It’s been an exciting and momentous year for the College of Charleston. The university launched its first doctoral program, welcomed Vice President Kamala Harris to campus and saw its men’s basketball team head to the NCAA Tournament, among many other milestones.

Here, in no particular order, are some of the highlights of 2023:

The College launched a doctoral program in mathematics and computation in the fall of 2023, its first doctoral program ever. Other new academic pathways established this year include the Spanish as a Heritage Language Distinction Program and a new partnership with MUSC that offers students an accelerated track to earning a Doctor of Pharmacy degree.

Vice President Kamala Harris comes to Charleston

Top: Vice President Kamala Harris visits campus as part of her Fight for Our Freedoms college tour. Bottom: Three large-scale animatronic dinosaurs were delivered to the College of Charleston’s Mace Brown Natural History Museum at the School of Sciences, Mathematics, and Engineering. (Photos by Mary Muldoon)

The College welcomed Vice President Kamala Harris to campus in October as part of her Fight for Our Freedoms college tour, along with comedian Dave Barry and a triad of large-scale animatronic dinosaurs. Speaking of visitors, this year the Bully Pulpit Series celebrated 15 years of inviting presidential candidates to campus to talk to students.

The Cougars men’s basketball team made it to the NCAA Tournament in March, and the women’s golf team won the 2023 Colonial Athletic Association Championship in April, punching a ticket to an NCAA Regional for the 10th time in program history. Then, in May, golfer Kieron van Wyk was named the CAA Golfer of the Year for the second year in a row.

For the third year in a row, the College raised more than $20 million in gifts and commitments.

Above: Scenes from the March Madness 2023.

Faculty like psychology professor Nick Hindy received research grants, and the Avery Research Center for African American History and Culture received a $2 million grant from the Mellon Foundation to support the collection and preservation of the South Carolina Lowcountry’s social and cultural history. Also, through a fellowship with the Avery Research Center, then-graduate student Lauren Davila ’21 (M.A. ’23) discovered the nation’s largest slave auction, amassing plenty of media attention.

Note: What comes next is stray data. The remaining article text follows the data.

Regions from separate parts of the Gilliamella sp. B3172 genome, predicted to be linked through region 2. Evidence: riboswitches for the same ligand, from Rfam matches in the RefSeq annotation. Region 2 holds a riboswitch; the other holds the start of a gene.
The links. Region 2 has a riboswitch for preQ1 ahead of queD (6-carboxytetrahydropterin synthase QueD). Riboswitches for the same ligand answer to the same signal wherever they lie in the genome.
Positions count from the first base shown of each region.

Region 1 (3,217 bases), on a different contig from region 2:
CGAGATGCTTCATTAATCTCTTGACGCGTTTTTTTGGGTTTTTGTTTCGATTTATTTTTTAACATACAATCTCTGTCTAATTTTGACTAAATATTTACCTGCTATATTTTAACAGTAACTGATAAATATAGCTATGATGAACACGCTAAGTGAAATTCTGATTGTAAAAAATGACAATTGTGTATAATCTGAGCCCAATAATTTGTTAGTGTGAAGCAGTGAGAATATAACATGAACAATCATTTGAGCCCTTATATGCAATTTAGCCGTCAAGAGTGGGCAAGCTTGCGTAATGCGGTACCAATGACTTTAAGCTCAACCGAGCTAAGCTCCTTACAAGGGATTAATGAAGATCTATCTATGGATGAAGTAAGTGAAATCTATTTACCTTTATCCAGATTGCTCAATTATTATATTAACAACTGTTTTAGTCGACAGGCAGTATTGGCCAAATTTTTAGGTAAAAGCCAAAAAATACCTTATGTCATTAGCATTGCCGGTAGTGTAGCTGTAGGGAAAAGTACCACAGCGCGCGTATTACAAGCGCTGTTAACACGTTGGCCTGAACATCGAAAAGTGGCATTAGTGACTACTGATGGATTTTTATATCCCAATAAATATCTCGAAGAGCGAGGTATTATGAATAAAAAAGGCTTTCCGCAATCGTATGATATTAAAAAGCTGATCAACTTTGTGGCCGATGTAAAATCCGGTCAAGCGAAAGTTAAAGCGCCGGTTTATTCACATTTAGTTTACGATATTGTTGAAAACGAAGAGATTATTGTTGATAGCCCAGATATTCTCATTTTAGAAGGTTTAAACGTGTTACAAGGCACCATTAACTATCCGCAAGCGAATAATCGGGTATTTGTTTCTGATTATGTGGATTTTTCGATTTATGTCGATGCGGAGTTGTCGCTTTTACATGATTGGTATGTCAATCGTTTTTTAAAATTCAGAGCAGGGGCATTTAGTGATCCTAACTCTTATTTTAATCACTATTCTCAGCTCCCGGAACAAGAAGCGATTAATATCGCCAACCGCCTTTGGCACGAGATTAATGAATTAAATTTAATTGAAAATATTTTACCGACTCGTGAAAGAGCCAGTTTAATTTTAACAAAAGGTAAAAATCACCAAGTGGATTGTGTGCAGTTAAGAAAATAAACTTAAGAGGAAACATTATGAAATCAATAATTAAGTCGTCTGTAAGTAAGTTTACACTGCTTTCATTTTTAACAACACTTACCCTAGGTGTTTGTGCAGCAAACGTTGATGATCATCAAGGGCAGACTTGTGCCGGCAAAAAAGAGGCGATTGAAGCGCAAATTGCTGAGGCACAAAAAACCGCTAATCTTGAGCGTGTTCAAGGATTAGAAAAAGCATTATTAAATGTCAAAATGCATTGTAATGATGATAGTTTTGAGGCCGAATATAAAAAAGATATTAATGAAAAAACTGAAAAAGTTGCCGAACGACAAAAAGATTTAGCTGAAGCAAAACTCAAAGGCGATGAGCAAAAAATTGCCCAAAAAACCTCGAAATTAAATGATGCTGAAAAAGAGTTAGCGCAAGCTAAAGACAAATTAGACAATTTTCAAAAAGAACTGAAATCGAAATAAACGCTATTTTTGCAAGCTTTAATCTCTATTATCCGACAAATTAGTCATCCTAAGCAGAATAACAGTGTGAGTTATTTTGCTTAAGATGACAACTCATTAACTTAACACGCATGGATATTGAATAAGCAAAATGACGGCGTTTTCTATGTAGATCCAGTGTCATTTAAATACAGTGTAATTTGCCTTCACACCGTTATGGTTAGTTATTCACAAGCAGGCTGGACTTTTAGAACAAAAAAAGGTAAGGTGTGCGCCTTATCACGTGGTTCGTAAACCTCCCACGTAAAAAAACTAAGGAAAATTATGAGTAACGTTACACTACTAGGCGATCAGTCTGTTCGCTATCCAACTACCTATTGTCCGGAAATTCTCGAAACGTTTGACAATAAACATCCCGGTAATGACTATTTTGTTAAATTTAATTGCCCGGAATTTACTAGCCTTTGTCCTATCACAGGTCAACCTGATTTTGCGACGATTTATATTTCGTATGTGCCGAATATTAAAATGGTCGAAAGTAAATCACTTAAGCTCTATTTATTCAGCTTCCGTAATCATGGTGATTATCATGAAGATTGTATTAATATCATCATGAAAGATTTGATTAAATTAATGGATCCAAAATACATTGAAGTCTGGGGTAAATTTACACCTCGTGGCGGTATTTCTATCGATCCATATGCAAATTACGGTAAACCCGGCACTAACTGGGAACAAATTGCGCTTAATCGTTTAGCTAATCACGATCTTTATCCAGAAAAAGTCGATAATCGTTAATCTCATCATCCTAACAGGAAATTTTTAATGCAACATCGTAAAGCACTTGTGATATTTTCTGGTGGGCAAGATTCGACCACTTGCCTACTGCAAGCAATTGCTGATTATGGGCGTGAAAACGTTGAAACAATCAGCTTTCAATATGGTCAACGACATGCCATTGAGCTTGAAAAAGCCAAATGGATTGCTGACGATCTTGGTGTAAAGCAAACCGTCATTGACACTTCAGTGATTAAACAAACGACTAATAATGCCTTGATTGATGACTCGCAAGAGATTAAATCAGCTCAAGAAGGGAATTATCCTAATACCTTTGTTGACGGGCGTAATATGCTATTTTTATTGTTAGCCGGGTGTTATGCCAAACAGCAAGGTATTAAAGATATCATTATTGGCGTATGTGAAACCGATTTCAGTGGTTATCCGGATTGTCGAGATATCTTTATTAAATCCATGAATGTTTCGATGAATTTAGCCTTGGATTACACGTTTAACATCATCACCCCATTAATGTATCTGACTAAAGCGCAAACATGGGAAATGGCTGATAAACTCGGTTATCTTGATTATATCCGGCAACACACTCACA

Students were also recipients of Summer Undergraduate Research with Faculty grants, allowing them to continue their research on everything from Lowcountry flooding to witchcraft in early modern history. Other student research included examining the health of Gulf Coast bottlenose dolphin and the health implications of gas- vs. electric-powered leaf blowers on campus.

Above (l–r): Savana Kate Schwanda, Tyler Glymph and Michele Graham.

Systems engineering major Savana Kate Schwanda spent her summer getting hands-on experience through her REI Automation internship, while geology major Tyler Glymph helped plan a mission to a dwarf planet while interning with NASA.

Biology major Michele Graham was named Student Entrepreneur of the Year for her Surro-Kitty kitten-feeding device, and the CofC Orchestra did some purring of their own when they performed at the Kennedy Center.

Back on campus, renovation of McAlister Hall wrapped up just in time for the College to welcome its largest incoming class ever, and students found their people at the College’s inaugural BEst Fest.

Large Group at the Best Fest in Cistern Yard

Above: Scenes from the College’s inaugural BEst Fest.

At the Education Center, an exhibit in the Septima Clark Memorial Auditorium and a new mural honored activist Septima Poinsette Clark.

Anthony Greene, director of the African American Studies Program, was named the College’s inaugural Lucille Simmons Whipper Distinguished Professor, and communication professor Michael Lee was named the inaugural director of the College of Charleston Civility Initiative.

The College also established the Martin Center for Mentorship in Communication for students in the Department of Communication, which was one of four programs selected this year to be among the first CofC Signature Programs.

In addition to launching Coursera – a micro-credentialing program for faculty, staff and students – the College joined The Conversation news website, which published 25 articles by CofC faculty, accounting for more than 1.4 million reads. And, for the listeners out there, the College talked with students, faculty and staff on its podcast, Speaking of … College of Charleston.

a painting of septima clarke

Above: “Saint Septima with Carolina Jasmine,” the new mural by Natalie Daise, greets visitors in the atrium of the Education Center.

College of Charleston faculty also were involved with Charleston’s new International African American Museum. Director of the College of Charleston’s Office of Tourism Analysis Daniel Guttentag received a Fulbright award to teach and study in Panama, and seven other faculty members received Distinguished Faculty Awards.

Eight alumni were recognized with Alumni Awards at the Alumni Awards Gala, and three College of Charleston alumni – Clay Ross ’98, Quentin Baxter ’98 and Kevin Hamilton ’95 – received their second Grammy Award with their band Ranky Tanky.

The Class of 2023 headed off to start new journeys, while the newest crop of Cougars joined our ranks.

And, finally, with an eye toward the future, the College introduced its 2023 Campus Framework Plan, outlining an approach to its development and growth in years to come.

Happy New Year, Cougars! Here’s to making 2024 our best year yet!